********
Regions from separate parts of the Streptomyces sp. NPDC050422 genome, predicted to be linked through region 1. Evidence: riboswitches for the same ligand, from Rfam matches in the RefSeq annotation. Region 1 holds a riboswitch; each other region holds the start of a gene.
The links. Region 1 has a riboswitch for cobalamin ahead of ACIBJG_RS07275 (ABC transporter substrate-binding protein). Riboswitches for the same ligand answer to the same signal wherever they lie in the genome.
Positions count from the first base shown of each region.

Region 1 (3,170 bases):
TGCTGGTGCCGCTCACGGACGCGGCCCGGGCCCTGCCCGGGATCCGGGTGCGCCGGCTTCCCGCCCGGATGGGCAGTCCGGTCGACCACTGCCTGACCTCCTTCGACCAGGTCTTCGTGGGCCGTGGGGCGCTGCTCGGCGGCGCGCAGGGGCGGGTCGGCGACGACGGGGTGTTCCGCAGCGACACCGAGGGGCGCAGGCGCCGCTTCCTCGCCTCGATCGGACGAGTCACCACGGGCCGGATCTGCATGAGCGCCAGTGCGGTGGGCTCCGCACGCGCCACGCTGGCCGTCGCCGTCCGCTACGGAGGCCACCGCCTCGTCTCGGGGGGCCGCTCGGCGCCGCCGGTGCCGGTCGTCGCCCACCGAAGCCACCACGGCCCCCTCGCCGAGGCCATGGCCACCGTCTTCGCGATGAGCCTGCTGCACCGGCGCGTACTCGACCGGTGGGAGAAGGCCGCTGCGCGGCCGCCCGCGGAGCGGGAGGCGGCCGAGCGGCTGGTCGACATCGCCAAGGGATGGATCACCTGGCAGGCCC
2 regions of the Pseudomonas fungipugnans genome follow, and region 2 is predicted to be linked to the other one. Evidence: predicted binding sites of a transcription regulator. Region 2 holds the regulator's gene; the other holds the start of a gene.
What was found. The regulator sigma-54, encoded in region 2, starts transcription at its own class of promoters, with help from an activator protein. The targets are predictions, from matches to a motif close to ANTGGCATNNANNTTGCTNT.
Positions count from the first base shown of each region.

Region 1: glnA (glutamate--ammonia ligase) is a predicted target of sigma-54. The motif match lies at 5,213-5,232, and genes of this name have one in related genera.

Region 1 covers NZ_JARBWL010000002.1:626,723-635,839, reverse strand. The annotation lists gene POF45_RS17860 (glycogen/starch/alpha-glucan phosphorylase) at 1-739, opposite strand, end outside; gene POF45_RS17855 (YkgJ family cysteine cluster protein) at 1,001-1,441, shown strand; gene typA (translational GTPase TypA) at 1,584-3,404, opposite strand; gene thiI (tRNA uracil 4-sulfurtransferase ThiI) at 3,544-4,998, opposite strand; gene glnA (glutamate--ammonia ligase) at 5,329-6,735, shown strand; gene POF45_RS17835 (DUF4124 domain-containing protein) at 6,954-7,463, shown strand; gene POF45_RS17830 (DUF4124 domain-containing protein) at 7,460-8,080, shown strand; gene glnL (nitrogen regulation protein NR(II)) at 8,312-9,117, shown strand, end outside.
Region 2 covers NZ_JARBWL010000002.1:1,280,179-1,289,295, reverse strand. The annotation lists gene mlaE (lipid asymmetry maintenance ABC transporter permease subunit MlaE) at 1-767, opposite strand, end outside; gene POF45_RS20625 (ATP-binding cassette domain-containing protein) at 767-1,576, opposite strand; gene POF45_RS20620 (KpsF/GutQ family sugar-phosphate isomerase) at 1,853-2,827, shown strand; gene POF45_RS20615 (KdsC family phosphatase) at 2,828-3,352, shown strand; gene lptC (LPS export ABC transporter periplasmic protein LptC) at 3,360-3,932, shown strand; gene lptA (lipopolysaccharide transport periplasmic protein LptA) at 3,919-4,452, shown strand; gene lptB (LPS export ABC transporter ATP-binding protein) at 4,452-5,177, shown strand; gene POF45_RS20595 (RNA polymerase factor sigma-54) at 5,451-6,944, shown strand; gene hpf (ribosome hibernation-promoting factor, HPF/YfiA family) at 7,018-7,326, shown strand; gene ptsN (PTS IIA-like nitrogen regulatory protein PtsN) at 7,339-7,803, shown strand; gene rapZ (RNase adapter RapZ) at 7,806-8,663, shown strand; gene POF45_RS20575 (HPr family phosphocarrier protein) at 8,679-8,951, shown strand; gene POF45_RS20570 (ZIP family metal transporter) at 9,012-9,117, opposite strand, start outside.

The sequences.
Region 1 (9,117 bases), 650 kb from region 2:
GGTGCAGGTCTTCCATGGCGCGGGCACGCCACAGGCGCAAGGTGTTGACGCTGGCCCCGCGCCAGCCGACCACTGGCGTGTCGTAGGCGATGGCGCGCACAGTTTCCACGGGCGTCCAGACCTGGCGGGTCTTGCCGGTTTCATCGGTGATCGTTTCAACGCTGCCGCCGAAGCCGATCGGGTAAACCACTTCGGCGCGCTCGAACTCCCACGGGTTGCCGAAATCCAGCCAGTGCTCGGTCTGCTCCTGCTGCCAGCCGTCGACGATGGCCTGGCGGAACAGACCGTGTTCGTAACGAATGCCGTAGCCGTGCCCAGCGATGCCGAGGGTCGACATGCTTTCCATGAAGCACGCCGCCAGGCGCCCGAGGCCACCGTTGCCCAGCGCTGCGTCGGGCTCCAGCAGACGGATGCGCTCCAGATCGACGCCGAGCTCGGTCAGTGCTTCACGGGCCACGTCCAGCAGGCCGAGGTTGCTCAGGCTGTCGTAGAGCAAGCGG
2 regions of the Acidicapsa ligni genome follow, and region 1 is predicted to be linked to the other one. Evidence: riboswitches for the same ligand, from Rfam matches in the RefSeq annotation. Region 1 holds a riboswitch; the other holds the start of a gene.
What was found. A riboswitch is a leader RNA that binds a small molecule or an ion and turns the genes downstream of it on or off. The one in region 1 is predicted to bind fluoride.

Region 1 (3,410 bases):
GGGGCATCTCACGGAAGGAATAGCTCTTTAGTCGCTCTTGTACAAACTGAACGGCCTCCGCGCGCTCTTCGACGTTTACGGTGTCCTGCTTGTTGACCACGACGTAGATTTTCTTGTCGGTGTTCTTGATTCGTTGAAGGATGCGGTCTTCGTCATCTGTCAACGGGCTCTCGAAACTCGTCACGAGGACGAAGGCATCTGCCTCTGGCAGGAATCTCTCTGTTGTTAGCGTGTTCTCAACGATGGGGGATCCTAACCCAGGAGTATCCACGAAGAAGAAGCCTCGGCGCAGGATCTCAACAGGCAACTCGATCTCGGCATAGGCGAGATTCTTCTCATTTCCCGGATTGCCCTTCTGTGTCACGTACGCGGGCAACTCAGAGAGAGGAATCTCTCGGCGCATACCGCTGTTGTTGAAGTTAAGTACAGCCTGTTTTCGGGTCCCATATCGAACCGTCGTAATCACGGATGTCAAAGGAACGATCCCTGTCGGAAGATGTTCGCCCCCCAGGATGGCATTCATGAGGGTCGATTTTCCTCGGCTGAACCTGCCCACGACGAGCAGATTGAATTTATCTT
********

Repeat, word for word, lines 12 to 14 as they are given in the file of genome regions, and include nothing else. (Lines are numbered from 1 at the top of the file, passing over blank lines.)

The sequences.
Region 1 (9,117 bases), 650 kb from region 2:
GGTGCAGGTCTTCCATGGCGCGGGCACGCCACAGGCGCAAGGTGTTGACGCTGGCCCCGCGCCAGCCGACCACTGGCGTGTCGTAGGCGATGGCGCGCACAGTTTCCACGGGCGTCCAGACCTGGCGGGTCTTGCCGGTTTCATCGGTGATCGTTTCAACGCTGCCGCCGAAGCCGATCGGGTAAACCACTTCGGCGCGCTCGAACTCCCACGGGTTGCCGAAATCCAGCCAGTGCTCGGTCTGCTCCTGCTGCCAGCCGTCGACGATGGCCTGGCGGAACAGACCGTGTTCGTAACGAATGCCGTAGCCGTGCCCAGCGATGCCGAGGGTCGACATGCTTTCCATGAAGCACGCCGCCAGGCGCCCGAGGCCACCGTTGCCCAGCGCTGCGTCGGGCTCCAGCAGACGGATGCGCTCCAGATCGACGCCGAGCTCGGTCAGTGCTTCACGGGCCACGTCCAGCAGGCCGAGGTTGCTCAGGCTGTCGTAGAGCAAGCGG